As we continue to return to normalcy beyond the COVID-19 pandemic, now is a great time for congregations to review their physical campus to assess how accessible the facility is for both members and the community. Are there improvements that could be made while the building is either closed or in limited use?
Studies have shown that although persons with disabilities identify faith as “very important” or “somewhat important” at comparable levels to persons without disabilities (87% and 84% respectively), a person with physical limitations is less likely to attend worship when compared to a person without disabilities (47% and 65% respectively). 1
Architects and property owners use two guidelines when assessing accessibility requirements. The Americans with Disabilities Act is a federal law that identifies “what” accessibility requirements are for individual buildings. The American National Standards Institute (ANSI), used in Wisconsin and many other states, defines “how” to implement accessibility requirements.
Although the task and review of your campus may seem daunting, you might be surprised that many improvements are simple, inexpensive and can be completed incrementally. The best approach to reviewing your campus is to experience the campus sequentially, starting in the parking lot, and working your way through the front doors and into the worship space. Invite members of your congregation or community with limited abilities to participate and identify areas in need of improvement. Let’s take a closer look at what features would welcome people of varying ability:
As We Approach the Church:
- Provide the proper number of accessible wheelchair spaces closest to the church entrance.
- Ensure the sidewalk or path from parking to front doors is fully accessible, including curb cuts and ramps as necessary.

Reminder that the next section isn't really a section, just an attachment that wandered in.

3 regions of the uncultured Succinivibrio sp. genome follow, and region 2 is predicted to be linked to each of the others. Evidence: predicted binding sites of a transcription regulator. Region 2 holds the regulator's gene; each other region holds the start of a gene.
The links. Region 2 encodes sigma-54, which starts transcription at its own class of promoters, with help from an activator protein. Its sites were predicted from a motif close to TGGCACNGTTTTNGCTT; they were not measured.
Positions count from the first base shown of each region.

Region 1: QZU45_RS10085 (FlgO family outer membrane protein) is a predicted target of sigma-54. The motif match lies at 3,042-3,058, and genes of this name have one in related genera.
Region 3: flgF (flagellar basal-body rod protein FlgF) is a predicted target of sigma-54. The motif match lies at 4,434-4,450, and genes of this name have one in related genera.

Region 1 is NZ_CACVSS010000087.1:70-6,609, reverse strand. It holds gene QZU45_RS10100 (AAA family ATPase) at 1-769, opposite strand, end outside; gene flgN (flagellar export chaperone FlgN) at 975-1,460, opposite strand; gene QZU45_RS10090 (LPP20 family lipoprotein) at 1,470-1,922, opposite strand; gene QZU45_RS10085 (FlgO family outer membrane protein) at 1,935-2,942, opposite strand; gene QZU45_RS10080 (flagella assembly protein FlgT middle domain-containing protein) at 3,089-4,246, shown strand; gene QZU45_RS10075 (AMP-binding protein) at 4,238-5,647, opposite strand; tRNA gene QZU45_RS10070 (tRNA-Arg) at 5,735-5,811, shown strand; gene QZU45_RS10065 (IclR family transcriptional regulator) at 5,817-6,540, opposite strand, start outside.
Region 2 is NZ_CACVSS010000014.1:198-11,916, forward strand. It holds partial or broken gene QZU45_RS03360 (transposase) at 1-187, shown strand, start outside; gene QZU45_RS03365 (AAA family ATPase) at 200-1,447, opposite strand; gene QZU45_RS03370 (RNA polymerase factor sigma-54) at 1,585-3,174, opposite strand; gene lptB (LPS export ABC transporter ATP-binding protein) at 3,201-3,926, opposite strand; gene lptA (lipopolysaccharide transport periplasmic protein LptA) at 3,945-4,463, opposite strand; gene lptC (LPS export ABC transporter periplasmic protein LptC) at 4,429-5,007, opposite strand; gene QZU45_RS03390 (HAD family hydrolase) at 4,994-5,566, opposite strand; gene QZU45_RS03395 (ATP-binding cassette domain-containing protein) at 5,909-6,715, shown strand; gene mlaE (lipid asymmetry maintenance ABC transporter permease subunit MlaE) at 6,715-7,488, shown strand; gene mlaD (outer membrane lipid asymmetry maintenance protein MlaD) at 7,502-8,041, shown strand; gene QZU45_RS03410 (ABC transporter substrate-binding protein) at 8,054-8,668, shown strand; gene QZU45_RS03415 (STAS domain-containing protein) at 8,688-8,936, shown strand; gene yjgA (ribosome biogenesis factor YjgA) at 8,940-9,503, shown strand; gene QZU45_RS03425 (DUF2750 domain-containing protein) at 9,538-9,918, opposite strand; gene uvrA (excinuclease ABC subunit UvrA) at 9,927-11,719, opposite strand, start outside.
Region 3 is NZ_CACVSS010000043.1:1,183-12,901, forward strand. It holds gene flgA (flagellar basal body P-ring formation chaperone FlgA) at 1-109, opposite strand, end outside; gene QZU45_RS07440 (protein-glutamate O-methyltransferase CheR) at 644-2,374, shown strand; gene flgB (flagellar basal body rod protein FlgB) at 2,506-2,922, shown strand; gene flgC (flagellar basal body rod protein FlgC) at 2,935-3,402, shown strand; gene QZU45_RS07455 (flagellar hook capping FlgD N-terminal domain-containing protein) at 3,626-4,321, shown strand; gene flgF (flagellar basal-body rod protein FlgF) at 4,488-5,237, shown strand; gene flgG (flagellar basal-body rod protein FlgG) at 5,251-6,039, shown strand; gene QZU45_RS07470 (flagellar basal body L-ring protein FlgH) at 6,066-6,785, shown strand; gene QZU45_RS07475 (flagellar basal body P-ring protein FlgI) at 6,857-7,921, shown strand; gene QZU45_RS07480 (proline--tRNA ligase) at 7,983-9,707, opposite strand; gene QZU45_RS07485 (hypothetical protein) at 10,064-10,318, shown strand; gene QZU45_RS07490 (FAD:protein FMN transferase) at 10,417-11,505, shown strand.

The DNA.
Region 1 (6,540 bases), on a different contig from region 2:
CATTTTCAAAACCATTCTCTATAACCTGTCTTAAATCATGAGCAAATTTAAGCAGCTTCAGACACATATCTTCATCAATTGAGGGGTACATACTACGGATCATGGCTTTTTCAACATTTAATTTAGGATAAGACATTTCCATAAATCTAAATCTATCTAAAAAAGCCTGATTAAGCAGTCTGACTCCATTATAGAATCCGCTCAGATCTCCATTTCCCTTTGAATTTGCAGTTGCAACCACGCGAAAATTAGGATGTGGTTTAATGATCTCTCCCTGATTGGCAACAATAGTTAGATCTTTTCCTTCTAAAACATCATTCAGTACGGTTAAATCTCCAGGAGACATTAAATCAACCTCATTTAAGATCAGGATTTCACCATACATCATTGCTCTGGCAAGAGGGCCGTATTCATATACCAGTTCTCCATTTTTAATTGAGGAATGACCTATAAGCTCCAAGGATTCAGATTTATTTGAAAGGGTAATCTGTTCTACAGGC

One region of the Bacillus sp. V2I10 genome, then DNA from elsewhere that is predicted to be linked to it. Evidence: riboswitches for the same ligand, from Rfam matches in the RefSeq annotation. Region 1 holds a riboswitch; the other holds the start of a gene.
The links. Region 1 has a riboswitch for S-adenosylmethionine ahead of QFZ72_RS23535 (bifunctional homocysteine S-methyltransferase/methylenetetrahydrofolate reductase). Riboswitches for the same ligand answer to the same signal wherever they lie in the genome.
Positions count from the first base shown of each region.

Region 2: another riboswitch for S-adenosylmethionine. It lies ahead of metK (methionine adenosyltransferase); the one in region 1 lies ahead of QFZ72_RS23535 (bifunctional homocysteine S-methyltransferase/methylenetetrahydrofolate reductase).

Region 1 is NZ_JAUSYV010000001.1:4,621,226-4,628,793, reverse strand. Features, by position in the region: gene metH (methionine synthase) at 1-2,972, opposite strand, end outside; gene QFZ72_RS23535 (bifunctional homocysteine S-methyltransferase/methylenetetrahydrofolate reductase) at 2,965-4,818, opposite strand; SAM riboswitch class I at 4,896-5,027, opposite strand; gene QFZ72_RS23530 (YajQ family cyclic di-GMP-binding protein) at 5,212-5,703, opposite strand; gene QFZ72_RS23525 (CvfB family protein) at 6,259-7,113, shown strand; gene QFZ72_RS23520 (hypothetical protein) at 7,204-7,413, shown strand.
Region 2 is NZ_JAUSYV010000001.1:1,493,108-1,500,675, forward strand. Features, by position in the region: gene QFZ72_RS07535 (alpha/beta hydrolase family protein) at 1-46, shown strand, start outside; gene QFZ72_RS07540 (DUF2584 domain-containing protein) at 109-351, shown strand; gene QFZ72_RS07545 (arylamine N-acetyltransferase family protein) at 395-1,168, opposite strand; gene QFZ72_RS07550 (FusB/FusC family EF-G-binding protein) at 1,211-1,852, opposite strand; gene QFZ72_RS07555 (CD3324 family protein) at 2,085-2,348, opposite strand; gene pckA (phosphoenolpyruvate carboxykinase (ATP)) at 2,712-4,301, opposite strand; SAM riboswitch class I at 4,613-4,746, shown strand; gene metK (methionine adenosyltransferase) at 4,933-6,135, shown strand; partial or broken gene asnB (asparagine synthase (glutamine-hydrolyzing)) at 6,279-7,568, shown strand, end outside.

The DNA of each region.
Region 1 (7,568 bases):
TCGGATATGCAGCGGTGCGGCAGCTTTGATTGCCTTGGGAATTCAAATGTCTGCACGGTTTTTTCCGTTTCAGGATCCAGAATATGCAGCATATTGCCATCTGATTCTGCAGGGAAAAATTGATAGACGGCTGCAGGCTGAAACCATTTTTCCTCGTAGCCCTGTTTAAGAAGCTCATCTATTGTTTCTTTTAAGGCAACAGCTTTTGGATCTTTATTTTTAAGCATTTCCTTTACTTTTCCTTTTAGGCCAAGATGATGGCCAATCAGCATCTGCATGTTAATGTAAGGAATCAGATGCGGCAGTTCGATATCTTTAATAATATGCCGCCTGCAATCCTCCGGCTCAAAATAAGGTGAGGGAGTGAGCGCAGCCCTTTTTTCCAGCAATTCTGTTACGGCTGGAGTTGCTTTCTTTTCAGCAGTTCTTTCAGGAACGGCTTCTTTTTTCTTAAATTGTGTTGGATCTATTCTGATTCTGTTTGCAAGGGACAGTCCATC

- Any ramps you have along the path should be at a slope no greater than 1:12.
- Any handrails you have for stairs or ramps should be mounted at a height between 34” – 38” with proper extensions at the top and bottom of the stairs and ramps.
- Provide auto door operators at any entrances that are either too heavy to pull open or do not have the proper clearance on the pull side of the door.
As We Enter the Church:
- Provide door levers rather than door knobs at all entry doors.
- Confirm all drinking fountains and mailboxes are within proper reach ranges for those in a wheelchair.
- Provide multiple heights for coat racks and shelves.
- Avoid any obstructions mounted to walls that could become an obstacle for a wheelchair-bound individual or a vision-impaired individual. Examples may include open spaces below stairwells, or drinking fountains extending into a corridor.
As We Enter the Worship Space:
- Maintain at least 36” of width for all sides and main aisles.
- Provide full accessibility to all areas of the worship space, including access to the liturgical elements such as the font and altar.
- Offer a variety of seating options for wheelchair-bound individuals that don’t stick out into the aisle. Those options should be located throughout the seating area.
Other Support Areas to Consider:
- Provide grab bars in all toilet compartments.
- Verify dispensers for soap and paper towels are within reach ranges for wheelchair-bound individuals.
- Ensure portable furniture, such as tables, have proper clearances and heights.
Many of the items previously listed can be improved in a simple manner, without significantly moving walls or doors. In addition to the physical barriers to be reduced, what other services can your church provide to strengthen your ministry to those with limited disabilities? Maybe your congregation can develop a list of potential improvements by priority and cost. Architects are often available to provide a full assessment of your campus including low-, mid-, and higher-cost solutions. For a more thorough checklist, consider using the Accessibility Audit from United Methodist Church. Their list defines many more opportunities for improvement and provides measurements as needed (see link below).
- National Organization of Disability (NOD) and Harris Interactive Survey, 2000 study. Likely to attend church considered as at least once per month.
- Accessibility Audit from the United Methodist Church: https://www.gcfa.org/media/1348/umc_accessibility_audit_2018.pdf.